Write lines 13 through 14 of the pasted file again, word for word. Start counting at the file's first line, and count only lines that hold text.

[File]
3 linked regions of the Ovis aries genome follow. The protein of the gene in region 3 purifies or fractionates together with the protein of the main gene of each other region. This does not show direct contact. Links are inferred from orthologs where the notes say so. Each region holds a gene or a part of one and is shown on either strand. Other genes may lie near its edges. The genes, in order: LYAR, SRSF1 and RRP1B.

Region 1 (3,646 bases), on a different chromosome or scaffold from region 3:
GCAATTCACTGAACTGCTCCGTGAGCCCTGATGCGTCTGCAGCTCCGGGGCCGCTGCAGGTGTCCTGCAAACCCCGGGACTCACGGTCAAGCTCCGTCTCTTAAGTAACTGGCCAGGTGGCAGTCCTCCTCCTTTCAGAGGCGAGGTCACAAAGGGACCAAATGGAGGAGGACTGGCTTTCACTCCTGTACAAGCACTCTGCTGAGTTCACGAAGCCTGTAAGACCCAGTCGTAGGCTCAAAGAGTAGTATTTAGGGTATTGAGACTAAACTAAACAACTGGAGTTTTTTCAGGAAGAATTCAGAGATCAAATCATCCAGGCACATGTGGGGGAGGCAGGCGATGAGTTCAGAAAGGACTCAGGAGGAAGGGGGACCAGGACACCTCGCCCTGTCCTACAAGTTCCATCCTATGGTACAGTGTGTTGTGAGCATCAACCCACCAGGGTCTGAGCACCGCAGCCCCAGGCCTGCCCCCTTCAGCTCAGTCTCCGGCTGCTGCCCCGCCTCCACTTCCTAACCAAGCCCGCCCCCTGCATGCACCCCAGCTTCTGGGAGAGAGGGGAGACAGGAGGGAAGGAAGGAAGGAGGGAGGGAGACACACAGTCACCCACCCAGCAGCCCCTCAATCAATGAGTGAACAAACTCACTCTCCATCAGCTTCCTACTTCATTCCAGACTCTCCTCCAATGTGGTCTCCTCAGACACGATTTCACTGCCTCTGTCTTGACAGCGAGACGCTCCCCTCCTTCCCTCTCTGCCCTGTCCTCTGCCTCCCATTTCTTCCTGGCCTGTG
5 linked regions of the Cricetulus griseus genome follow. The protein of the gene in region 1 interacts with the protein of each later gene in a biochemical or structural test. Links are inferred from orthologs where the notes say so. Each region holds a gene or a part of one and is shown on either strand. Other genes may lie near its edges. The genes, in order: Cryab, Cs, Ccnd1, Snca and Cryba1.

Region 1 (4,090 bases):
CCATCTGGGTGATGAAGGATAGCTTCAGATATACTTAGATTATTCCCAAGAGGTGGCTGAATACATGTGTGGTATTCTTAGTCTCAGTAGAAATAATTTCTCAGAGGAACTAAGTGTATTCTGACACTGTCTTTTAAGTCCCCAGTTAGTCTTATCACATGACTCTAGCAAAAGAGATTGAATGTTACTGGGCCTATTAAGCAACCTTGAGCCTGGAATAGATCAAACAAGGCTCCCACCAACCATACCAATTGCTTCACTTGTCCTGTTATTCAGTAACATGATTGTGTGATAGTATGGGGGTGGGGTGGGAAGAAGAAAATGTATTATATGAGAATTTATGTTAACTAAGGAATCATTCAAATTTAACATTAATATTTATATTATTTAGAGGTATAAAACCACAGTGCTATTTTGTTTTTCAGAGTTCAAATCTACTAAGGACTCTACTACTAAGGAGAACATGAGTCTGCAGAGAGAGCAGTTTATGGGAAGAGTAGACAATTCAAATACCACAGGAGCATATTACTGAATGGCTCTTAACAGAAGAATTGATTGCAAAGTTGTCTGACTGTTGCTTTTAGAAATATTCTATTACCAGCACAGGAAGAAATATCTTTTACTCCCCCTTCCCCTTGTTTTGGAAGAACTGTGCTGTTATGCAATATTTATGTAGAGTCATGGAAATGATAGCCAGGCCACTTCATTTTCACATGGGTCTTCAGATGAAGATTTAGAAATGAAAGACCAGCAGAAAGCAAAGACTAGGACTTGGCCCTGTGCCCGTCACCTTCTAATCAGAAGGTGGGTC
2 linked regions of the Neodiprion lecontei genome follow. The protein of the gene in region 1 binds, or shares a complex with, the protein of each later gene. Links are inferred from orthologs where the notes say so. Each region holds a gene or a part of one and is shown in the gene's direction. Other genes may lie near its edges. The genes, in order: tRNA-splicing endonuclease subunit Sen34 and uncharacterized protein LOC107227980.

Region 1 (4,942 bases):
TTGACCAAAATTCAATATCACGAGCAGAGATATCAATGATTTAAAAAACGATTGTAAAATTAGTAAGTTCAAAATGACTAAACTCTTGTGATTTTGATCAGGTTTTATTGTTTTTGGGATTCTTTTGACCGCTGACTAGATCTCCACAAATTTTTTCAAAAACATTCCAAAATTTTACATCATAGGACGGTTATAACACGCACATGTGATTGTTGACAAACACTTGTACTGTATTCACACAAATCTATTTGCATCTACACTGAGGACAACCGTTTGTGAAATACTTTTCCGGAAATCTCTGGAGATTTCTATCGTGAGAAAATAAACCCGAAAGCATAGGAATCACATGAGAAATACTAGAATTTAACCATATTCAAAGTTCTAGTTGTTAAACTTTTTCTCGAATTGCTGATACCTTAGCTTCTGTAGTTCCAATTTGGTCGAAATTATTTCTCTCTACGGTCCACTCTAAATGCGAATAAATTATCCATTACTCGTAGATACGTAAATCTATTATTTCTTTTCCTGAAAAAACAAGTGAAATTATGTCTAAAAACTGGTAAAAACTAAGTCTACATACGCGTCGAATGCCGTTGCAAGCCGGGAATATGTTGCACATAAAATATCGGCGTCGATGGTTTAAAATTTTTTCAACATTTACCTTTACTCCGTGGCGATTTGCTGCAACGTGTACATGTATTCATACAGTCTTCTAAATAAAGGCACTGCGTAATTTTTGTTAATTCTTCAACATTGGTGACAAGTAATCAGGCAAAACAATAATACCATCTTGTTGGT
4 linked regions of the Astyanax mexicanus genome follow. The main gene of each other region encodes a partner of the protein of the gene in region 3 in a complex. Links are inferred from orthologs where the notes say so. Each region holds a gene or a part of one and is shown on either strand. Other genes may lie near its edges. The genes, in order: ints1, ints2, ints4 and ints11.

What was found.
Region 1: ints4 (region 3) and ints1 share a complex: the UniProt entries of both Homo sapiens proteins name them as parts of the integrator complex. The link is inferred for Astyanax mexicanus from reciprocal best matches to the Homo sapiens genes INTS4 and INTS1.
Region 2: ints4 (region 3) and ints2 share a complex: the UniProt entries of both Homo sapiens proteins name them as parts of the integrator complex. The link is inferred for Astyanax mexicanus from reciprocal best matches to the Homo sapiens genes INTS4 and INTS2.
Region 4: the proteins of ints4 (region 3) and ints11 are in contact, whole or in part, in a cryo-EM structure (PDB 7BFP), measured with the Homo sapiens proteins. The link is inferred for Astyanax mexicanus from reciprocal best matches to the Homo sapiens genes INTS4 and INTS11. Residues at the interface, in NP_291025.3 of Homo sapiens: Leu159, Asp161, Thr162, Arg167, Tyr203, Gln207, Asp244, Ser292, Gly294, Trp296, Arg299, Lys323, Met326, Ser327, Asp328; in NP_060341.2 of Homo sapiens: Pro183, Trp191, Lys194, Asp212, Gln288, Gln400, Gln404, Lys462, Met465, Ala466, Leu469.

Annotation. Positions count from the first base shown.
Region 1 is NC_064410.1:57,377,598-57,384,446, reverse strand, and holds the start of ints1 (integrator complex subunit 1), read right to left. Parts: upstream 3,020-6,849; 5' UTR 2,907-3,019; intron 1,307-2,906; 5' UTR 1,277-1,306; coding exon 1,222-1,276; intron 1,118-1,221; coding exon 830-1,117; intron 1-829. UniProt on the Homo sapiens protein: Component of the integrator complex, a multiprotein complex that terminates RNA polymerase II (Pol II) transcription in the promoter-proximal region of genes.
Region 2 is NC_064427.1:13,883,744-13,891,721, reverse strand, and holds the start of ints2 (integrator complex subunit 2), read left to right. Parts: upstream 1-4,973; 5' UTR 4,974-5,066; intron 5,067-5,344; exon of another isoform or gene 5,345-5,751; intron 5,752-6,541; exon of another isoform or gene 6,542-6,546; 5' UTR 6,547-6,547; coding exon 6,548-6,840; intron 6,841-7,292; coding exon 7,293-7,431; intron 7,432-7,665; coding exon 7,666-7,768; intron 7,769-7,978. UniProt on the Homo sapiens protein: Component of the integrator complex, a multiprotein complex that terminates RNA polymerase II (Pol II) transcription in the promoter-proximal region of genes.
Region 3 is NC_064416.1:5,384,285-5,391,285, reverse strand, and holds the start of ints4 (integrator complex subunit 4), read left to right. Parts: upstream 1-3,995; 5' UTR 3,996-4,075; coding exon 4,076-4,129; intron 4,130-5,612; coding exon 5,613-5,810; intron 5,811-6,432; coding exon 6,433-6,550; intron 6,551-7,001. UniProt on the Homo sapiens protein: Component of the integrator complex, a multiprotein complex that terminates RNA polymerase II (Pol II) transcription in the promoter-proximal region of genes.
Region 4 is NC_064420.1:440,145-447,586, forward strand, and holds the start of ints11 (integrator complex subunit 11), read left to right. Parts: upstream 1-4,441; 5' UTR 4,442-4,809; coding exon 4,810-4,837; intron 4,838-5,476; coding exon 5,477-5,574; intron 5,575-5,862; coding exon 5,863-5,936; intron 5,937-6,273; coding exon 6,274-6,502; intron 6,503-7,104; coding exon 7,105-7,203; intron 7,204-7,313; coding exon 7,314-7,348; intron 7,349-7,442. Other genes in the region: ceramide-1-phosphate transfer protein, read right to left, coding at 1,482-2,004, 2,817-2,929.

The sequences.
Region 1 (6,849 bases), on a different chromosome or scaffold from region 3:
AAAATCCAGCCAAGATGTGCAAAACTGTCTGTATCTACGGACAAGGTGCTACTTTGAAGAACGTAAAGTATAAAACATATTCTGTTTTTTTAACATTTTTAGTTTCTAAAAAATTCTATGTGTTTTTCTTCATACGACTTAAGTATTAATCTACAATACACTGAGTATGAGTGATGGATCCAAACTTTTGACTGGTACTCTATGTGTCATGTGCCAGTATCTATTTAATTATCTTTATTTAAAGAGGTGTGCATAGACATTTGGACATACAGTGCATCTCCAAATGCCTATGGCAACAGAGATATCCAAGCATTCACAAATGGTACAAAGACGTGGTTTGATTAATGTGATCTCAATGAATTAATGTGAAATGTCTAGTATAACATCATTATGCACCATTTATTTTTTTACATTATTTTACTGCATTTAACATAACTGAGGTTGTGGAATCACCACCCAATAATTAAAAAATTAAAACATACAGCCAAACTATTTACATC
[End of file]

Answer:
Region 2: ints4 (region 3) and ints2 share a complex: the UniProt entries of both Homo sapiens proteins name them as parts of the integrator complex. The link is inferred for Astyanax mexicanus from reciprocal best matches to the Homo sapiens genes INTS4 and INTS2.
Region 4: the proteins of ints4 (region 3) and ints11 are in contact, whole or in part, in a cryo-EM structure (PDB 7BFP), measured with the Homo sapiens proteins. The link is inferred for Astyanax mexicanus from reciprocal best matches to the Homo sapiens genes INTS4 and INTS11. Residues at the interface, in NP_291025.3 of Homo sapiens: Leu159, Asp161, Thr162, Arg167, Tyr203, Gln207, Asp244, Ser292, Gly294, Trp296, Arg299, Lys323, Met326, Ser327, Asp328; in NP_060341.2 of Homo sapiens: Pro183, Trp191, Lys194, Asp212, Gln288, Gln400, Gln404, Lys462, Met465, Ala466, Leu469.